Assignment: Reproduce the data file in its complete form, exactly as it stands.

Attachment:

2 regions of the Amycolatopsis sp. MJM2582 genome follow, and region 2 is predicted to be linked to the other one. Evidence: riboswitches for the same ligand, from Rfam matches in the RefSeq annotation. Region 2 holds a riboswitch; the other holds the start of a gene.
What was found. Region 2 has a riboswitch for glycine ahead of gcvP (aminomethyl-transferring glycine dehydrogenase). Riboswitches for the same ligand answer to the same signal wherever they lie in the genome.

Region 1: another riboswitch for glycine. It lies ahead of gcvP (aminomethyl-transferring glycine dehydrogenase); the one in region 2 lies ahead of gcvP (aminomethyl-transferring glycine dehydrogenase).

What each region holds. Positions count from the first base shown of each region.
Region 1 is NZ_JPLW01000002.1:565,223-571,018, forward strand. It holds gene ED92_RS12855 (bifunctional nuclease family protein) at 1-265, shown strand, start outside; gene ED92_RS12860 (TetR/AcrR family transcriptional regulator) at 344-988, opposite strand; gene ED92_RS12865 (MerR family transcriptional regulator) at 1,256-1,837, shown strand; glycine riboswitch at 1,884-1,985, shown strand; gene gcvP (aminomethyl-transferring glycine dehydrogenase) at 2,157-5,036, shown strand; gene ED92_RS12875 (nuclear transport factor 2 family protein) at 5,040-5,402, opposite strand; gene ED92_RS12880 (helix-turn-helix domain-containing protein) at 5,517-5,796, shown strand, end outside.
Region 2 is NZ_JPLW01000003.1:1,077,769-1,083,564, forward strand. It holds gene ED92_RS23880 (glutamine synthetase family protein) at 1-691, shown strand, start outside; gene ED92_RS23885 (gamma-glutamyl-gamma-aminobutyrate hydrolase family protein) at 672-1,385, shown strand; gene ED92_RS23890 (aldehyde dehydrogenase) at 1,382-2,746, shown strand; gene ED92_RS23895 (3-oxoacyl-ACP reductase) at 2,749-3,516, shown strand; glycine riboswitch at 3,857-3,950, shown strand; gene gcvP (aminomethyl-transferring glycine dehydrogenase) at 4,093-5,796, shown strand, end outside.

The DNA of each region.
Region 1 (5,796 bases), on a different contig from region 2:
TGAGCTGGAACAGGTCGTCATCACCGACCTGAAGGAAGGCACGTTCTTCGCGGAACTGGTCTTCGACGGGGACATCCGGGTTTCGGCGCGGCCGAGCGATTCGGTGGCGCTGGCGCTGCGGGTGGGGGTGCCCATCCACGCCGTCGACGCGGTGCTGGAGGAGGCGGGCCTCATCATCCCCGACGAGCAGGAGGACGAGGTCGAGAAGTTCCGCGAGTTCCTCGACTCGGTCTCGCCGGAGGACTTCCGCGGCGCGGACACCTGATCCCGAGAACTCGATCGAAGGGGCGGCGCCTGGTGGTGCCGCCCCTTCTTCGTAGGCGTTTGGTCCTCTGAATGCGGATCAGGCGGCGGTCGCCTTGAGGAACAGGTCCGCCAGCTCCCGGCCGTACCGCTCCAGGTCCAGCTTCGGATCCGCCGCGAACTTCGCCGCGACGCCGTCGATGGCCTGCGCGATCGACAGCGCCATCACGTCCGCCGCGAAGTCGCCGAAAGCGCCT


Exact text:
2 regions of the Amycolatopsis sp. MJM2582 genome follow, and region 2 is predicted to be linked to the other one. Evidence: riboswitches for the same ligand, from Rfam matches in the RefSeq annotation. Region 2 holds a riboswitch; the other holds the start of a gene.
What was found. Region 2 has a riboswitch for glycine ahead of gcvP (aminomethyl-transferring glycine dehydrogenase). Riboswitches for the same ligand answer to the same signal wherever they lie in the genome.

Region 1: another riboswitch for glycine. It lies ahead of gcvP (aminomethyl-transferring glycine dehydrogenase); the one in region 2 lies ahead of gcvP (aminomethyl-transferring glycine dehydrogenase).

What each region holds. Positions count from the first base shown of each region.
Region 1 is NZ_JPLW01000002.1:565,223-571,018, forward strand. It holds gene ED92_RS12855 (bifunctional nuclease family protein) at 1-265, shown strand, start outside; gene ED92_RS12860 (TetR/AcrR family transcriptional regulator) at 344-988, opposite strand; gene ED92_RS12865 (MerR family transcriptional regulator) at 1,256-1,837, shown strand; glycine riboswitch at 1,884-1,985, shown strand; gene gcvP (aminomethyl-transferring glycine dehydrogenase) at 2,157-5,036, shown strand; gene ED92_RS12875 (nuclear transport factor 2 family protein) at 5,040-5,402, opposite strand; gene ED92_RS12880 (helix-turn-helix domain-containing protein) at 5,517-5,796, shown strand, end outside.
Region 2 is NZ_JPLW01000003.1:1,077,769-1,083,564, forward strand. It holds gene ED92_RS23880 (glutamine synthetase family protein) at 1-691, shown strand, start outside; gene ED92_RS23885 (gamma-glutamyl-gamma-aminobutyrate hydrolase family protein) at 672-1,385, shown strand; gene ED92_RS23890 (aldehyde dehydrogenase) at 1,382-2,746, shown strand; gene ED92_RS23895 (3-oxoacyl-ACP reductase) at 2,749-3,516, shown strand; glycine riboswitch at 3,857-3,950, shown strand; gene gcvP (aminomethyl-transferring glycine dehydrogenase) at 4,093-5,796, shown strand, end outside.

The DNA of each region.
Region 1 (5,796 bases), on a different contig from region 2:
TGAGCTGGAACAGGTCGTCATCACCGACCTGAAGGAAGGCACGTTCTTCGCGGAACTGGTCTTCGACGGGGACATCCGGGTTTCGGCGCGGCCGAGCGATTCGGTGGCGCTGGCGCTGCGGGTGGGGGTGCCCATCCACGCCGTCGACGCGGTGCTGGAGGAGGCGGGCCTCATCATCCCCGACGAGCAGGAGGACGAGGTCGAGAAGTTCCGCGAGTTCCTCGACTCGGTCTCGCCGGAGGACTTCCGCGGCGCGGACACCTGATCCCGAGAACTCGATCGAAGGGGCGGCGCCTGGTGGTGCCGCCCCTTCTTCGTAGGCGTTTGGTCCTCTGAATGCGGATCAGGCGGCGGTCGCCTTGAGGAACAGGTCCGCCAGCTCCCGGCCGTACCGCTCCAGGTCCAGCTTCGGATCCGCCGCGAACTTCGCCGCGACGCCGTCGATGGCCTGCGCGATCGACAGCGCCATCACGTCCGCCGCGAAGTCGCCGAAAGCGCCT